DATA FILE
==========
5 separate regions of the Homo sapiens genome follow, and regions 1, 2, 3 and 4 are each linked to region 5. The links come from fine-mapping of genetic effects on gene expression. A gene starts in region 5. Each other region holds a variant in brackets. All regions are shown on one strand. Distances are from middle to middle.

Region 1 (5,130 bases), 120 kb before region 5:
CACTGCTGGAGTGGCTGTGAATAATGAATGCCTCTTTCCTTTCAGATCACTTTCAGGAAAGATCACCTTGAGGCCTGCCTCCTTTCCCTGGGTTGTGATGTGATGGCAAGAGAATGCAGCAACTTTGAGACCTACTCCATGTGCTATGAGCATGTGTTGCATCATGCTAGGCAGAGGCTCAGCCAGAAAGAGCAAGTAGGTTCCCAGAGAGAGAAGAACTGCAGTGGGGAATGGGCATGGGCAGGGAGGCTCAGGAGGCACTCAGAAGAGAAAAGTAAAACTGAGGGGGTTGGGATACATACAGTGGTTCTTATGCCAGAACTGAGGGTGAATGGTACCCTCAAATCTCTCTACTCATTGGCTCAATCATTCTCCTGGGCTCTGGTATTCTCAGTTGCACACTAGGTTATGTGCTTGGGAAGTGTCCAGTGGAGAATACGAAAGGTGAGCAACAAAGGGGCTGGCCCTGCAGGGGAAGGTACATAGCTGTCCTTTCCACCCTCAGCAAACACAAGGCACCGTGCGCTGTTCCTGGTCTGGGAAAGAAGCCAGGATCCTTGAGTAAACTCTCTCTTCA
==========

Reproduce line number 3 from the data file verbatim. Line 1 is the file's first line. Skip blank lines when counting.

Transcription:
CACTGCTGGAGTGGCTGTGAATAATGAATGCCTCTTTCCTTTCAGATCACTTTCAGGAAAGATCACCTTGAGGCCTGCCTCCTTTCCCTGGGTTGTGATGTGATGGCAAGAGAATGCAGCAACTTTGAGACCTACTCCATGTGCTATGAGCATGTGTTGCATCATGCTAGGCAGAGGCTCAGCCAGAAAGAGCAAGTAGGTTCCCAGAGAGAGAAGAACTGCAGTGGGGAATGGGCATGGGCAGGGAGGCTCAGGAGGCACTCAGAAGAGAAAAGTAAAACTGAGGGGGTTGGGATACATACAGTGGTTCTTATGCCAGAACTGAGGGTGAATGGTACCCTCAAATCTCTCTACTCATTGGCTCAATCATTCTCCTGGGCTCTGGTATTCTCAGTTGCACACTAGGTTATGTGCTTGGGAAGTGTCCAGTGGAGAATACGAAAGGTGAGCAACAAAGGGGCTGGCCCTGCAGGGGAAGGTACATAGCTGTCCTTTCCACCCTCAGCAAACACAAGGCACCGTGCGCTGTTCCTGGTCTGGGAAAGAAGCCAGGATCCTTGAGTAAACTCTCTCTTCA